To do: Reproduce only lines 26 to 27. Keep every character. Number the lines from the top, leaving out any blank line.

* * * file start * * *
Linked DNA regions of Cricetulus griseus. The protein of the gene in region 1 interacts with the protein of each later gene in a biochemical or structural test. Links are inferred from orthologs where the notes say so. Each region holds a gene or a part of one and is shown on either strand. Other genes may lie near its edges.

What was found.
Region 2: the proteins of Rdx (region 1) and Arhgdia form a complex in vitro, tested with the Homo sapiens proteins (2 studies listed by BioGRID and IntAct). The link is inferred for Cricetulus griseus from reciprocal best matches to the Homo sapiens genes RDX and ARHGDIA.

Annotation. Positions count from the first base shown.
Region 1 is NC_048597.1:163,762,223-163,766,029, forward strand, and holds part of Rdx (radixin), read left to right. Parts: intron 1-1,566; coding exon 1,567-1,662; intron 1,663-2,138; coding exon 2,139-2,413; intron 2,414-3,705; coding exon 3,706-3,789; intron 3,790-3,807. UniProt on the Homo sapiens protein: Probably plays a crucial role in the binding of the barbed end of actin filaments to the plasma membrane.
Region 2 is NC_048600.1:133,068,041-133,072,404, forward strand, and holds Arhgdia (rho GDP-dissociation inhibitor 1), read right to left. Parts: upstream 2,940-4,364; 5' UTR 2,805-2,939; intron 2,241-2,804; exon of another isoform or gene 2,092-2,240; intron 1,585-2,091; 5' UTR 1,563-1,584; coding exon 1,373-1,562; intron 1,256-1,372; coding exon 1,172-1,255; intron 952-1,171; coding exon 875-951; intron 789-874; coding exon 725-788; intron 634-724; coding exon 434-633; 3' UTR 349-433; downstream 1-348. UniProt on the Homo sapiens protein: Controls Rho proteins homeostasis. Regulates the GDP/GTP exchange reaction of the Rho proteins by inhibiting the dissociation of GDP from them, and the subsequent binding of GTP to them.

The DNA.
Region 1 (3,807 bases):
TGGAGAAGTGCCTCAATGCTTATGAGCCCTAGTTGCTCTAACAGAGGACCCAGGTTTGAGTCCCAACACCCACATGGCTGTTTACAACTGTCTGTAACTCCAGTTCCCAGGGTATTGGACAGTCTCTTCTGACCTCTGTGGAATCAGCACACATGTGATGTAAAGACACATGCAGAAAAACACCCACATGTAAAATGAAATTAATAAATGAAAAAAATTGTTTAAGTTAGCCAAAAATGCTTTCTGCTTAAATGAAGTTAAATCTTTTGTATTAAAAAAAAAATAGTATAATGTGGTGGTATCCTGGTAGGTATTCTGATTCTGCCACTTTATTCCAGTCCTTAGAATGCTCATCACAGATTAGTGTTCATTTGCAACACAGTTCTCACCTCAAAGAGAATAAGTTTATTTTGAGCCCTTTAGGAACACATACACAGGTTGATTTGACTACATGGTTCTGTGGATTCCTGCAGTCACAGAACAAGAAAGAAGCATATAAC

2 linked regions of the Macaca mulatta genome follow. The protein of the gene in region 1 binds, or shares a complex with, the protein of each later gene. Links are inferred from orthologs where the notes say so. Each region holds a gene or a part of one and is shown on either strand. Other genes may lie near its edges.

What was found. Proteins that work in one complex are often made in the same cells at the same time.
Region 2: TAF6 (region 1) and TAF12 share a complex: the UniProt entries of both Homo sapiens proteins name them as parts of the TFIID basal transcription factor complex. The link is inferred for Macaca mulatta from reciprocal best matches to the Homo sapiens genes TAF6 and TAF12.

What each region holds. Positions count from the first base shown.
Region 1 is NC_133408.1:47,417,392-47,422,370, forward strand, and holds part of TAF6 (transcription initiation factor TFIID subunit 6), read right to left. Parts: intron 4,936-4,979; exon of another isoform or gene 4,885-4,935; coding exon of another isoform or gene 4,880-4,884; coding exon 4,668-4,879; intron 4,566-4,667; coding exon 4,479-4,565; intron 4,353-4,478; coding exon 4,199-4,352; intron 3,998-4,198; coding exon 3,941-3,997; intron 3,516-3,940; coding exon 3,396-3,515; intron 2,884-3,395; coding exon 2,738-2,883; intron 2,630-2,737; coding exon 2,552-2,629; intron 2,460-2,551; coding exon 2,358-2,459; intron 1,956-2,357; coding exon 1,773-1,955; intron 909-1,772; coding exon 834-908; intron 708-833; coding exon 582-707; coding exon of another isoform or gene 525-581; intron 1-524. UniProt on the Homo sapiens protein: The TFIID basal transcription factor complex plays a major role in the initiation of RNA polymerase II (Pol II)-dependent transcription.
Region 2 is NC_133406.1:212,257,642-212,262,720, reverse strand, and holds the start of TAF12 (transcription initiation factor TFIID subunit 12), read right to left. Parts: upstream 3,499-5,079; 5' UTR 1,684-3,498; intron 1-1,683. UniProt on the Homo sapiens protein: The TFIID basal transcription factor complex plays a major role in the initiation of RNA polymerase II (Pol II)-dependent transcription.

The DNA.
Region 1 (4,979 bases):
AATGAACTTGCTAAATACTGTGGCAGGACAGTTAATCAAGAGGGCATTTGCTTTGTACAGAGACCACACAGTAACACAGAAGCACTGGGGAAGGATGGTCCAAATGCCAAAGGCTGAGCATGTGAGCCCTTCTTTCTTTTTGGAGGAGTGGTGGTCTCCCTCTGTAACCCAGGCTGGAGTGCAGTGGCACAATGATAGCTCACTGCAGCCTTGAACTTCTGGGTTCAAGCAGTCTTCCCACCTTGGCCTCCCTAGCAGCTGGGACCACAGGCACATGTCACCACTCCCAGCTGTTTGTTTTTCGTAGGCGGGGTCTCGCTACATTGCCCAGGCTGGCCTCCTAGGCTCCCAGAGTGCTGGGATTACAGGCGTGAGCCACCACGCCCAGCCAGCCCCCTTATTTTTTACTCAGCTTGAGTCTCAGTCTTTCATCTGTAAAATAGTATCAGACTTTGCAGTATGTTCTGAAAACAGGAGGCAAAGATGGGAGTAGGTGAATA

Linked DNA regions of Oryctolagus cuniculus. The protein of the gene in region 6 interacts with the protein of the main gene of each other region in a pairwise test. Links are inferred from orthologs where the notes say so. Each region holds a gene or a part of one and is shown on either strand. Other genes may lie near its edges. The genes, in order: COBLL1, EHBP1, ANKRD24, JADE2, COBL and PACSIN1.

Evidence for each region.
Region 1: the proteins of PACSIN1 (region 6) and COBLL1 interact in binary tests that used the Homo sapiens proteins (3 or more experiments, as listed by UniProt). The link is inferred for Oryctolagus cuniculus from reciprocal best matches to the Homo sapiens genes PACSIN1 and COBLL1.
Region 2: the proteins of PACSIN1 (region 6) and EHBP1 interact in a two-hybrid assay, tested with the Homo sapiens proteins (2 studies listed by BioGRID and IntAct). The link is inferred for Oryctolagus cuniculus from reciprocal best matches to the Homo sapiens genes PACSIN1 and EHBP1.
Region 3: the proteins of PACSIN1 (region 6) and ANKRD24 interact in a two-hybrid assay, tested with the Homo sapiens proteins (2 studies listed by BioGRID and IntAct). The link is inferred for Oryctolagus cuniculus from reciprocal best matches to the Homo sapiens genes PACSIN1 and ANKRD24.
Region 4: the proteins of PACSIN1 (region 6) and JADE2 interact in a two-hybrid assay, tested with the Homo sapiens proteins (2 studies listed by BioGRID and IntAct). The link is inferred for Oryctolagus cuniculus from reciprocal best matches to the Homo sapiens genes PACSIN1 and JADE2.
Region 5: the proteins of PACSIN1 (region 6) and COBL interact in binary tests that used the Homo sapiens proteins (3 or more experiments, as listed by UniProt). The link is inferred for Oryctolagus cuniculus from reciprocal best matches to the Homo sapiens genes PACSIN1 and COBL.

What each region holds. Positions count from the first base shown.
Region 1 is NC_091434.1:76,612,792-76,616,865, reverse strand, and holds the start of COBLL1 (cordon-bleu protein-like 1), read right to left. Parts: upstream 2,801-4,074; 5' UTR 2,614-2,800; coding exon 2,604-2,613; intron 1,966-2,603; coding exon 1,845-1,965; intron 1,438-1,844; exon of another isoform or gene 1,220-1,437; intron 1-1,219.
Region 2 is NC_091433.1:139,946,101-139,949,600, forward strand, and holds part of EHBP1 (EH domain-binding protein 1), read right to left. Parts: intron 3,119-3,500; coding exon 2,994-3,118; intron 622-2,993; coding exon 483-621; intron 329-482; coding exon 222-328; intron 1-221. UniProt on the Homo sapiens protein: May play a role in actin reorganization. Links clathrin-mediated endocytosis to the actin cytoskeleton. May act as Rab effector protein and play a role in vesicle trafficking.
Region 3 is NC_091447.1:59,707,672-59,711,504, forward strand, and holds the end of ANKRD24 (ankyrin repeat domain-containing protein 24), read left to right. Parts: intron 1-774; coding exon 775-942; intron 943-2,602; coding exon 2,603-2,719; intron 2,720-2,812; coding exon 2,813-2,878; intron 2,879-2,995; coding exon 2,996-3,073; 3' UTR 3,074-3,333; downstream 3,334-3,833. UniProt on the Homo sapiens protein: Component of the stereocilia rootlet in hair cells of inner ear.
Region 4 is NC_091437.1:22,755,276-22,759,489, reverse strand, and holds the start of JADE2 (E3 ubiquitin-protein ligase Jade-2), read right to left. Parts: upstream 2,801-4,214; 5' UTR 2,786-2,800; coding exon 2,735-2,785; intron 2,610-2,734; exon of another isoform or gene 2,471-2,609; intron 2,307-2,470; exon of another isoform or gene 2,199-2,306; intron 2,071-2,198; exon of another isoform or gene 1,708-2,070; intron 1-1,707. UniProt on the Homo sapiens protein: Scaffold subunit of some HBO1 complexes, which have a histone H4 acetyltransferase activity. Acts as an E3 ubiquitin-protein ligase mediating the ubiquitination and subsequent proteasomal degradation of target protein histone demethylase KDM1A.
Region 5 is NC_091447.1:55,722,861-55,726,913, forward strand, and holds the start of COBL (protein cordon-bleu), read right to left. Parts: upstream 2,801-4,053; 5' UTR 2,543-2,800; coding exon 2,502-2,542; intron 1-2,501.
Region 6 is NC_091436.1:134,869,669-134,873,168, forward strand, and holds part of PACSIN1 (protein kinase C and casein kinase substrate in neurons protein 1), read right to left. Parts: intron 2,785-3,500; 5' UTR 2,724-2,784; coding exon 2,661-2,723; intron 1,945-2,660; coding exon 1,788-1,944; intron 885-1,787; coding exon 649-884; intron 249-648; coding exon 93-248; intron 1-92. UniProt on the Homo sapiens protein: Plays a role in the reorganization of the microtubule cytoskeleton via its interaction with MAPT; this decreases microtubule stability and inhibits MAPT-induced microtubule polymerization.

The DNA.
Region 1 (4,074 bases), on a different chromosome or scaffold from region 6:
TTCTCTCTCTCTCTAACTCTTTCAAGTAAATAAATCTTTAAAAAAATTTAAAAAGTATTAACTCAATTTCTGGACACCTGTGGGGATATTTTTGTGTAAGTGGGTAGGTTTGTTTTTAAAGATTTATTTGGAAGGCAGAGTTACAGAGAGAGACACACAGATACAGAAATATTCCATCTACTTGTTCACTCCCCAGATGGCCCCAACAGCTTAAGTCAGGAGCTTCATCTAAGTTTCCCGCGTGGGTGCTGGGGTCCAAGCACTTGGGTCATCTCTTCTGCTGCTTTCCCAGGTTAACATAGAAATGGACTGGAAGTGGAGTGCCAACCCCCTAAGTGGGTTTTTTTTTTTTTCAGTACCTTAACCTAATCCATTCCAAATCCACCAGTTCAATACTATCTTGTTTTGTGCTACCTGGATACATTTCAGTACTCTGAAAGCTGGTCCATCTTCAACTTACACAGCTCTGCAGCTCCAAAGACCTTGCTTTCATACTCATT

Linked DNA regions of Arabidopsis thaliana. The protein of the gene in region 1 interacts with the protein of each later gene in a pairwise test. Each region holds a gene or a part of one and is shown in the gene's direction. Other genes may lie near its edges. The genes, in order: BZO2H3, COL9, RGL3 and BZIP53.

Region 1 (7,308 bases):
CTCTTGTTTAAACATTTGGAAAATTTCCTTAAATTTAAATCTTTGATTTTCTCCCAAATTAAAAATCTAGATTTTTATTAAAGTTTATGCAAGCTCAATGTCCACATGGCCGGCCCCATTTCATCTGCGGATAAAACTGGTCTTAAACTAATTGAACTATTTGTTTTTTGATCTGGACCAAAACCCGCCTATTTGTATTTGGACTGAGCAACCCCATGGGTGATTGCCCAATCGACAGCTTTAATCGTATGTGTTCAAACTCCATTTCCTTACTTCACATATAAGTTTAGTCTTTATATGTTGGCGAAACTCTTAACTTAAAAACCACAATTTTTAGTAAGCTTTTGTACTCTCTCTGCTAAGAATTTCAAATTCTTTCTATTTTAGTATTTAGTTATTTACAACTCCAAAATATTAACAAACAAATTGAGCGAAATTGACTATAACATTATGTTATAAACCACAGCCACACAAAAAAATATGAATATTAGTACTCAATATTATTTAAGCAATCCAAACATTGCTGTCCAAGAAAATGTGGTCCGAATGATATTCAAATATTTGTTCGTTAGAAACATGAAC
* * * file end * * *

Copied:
What each region holds. Positions count from the first base shown.
Region 1 is NC_091434.1:76,612,792-76,616,865, reverse strand, and holds the start of COBLL1 (cordon-bleu protein-like 1), read right to left. Parts: upstream 2,801-4,074; 5' UTR 2,614-2,800; coding exon 2,604-2,613; intron 1,966-2,603; coding exon 1,845-1,965; intron 1,438-1,844; exon of another isoform or gene 1,220-1,437; intron 1-1,219.